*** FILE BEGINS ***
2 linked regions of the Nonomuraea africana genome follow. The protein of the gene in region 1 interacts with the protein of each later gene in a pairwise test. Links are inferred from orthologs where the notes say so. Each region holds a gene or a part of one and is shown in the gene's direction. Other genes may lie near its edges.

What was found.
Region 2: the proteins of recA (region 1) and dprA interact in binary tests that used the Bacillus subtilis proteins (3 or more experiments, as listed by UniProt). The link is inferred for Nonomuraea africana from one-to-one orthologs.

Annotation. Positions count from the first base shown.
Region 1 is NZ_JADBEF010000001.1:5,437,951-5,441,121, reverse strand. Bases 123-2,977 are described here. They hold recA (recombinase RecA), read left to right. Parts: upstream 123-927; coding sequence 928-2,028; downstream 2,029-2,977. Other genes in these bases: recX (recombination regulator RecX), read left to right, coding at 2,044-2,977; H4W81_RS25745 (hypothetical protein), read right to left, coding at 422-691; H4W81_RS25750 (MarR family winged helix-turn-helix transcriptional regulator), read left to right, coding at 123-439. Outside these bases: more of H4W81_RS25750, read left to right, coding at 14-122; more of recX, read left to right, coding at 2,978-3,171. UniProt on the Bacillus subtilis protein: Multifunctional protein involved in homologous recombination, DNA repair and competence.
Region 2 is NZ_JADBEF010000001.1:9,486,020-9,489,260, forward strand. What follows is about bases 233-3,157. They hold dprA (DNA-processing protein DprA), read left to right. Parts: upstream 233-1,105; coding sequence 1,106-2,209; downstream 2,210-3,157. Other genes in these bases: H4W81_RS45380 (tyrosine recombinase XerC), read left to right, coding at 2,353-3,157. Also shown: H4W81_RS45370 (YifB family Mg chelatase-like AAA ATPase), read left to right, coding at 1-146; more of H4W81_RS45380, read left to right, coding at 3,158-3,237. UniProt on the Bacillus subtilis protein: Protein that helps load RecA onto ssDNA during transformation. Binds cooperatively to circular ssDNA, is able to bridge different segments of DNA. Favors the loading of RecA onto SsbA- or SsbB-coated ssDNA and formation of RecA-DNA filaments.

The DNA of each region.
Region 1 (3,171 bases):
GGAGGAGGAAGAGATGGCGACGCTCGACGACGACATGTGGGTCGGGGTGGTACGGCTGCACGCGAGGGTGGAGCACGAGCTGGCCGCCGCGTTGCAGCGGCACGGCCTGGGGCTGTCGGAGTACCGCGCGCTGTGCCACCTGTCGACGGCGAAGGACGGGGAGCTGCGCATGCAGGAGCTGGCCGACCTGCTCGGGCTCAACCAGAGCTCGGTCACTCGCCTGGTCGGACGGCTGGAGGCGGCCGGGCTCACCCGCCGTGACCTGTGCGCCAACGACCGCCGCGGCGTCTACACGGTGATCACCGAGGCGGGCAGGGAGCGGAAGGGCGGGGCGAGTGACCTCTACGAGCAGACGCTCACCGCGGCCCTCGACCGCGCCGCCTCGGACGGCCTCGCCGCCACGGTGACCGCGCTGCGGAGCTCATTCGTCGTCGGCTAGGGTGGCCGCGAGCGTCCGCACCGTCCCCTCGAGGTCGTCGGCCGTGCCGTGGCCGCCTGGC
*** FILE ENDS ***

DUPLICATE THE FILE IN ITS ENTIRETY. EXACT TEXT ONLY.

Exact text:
2 linked regions of the Nonomuraea africana genome follow. The protein of the gene in region 1 interacts with the protein of each later gene in a pairwise test. Links are inferred from orthologs where the notes say so. Each region holds a gene or a part of one and is shown in the gene's direction. Other genes may lie near its edges.

What was found.
Region 2: the proteins of recA (region 1) and dprA interact in binary tests that used the Bacillus subtilis proteins (3 or more experiments, as listed by UniProt). The link is inferred for Nonomuraea africana from one-to-one orthologs.

Annotation. Positions count from the first base shown.
Region 1 is NZ_JADBEF010000001.1:5,437,951-5,441,121, reverse strand. Bases 123-2,977 are described here. They hold recA (recombinase RecA), read left to right. Parts: upstream 123-927; coding sequence 928-2,028; downstream 2,029-2,977. Other genes in these bases: recX (recombination regulator RecX), read left to right, coding at 2,044-2,977; H4W81_RS25745 (hypothetical protein), read right to left, coding at 422-691; H4W81_RS25750 (MarR family winged helix-turn-helix transcriptional regulator), read left to right, coding at 123-439. Outside these bases: more of H4W81_RS25750, read left to right, coding at 14-122; more of recX, read left to right, coding at 2,978-3,171. UniProt on the Bacillus subtilis protein: Multifunctional protein involved in homologous recombination, DNA repair and competence.
Region 2 is NZ_JADBEF010000001.1:9,486,020-9,489,260, forward strand. What follows is about bases 233-3,157. They hold dprA (DNA-processing protein DprA), read left to right. Parts: upstream 233-1,105; coding sequence 1,106-2,209; downstream 2,210-3,157. Other genes in these bases: H4W81_RS45380 (tyrosine recombinase XerC), read left to right, coding at 2,353-3,157. Also shown: H4W81_RS45370 (YifB family Mg chelatase-like AAA ATPase), read left to right, coding at 1-146; more of H4W81_RS45380, read left to right, coding at 3,158-3,237. UniProt on the Bacillus subtilis protein: Protein that helps load RecA onto ssDNA during transformation. Binds cooperatively to circular ssDNA, is able to bridge different segments of DNA. Favors the loading of RecA onto SsbA- or SsbB-coated ssDNA and formation of RecA-DNA filaments.

The DNA of each region.
Region 1 (3,171 bases):
GGAGGAGGAAGAGATGGCGACGCTCGACGACGACATGTGGGTCGGGGTGGTACGGCTGCACGCGAGGGTGGAGCACGAGCTGGCCGCCGCGTTGCAGCGGCACGGCCTGGGGCTGTCGGAGTACCGCGCGCTGTGCCACCTGTCGACGGCGAAGGACGGGGAGCTGCGCATGCAGGAGCTGGCCGACCTGCTCGGGCTCAACCAGAGCTCGGTCACTCGCCTGGTCGGACGGCTGGAGGCGGCCGGGCTCACCCGCCGTGACCTGTGCGCCAACGACCGCCGCGGCGTCTACACGGTGATCACCGAGGCGGGCAGGGAGCGGAAGGGCGGGGCGAGTGACCTCTACGAGCAGACGCTCACCGCGGCCCTCGACCGCGCCGCCTCGGACGGCCTCGCCGCCACGGTGACCGCGCTGCGGAGCTCATTCGTCGTCGGCTAGGGTGGCCGCGAGCGTCCGCACCGTCCCCTCGAGGTCGTCGGCCGTGCCGTGGCCGCCTGGC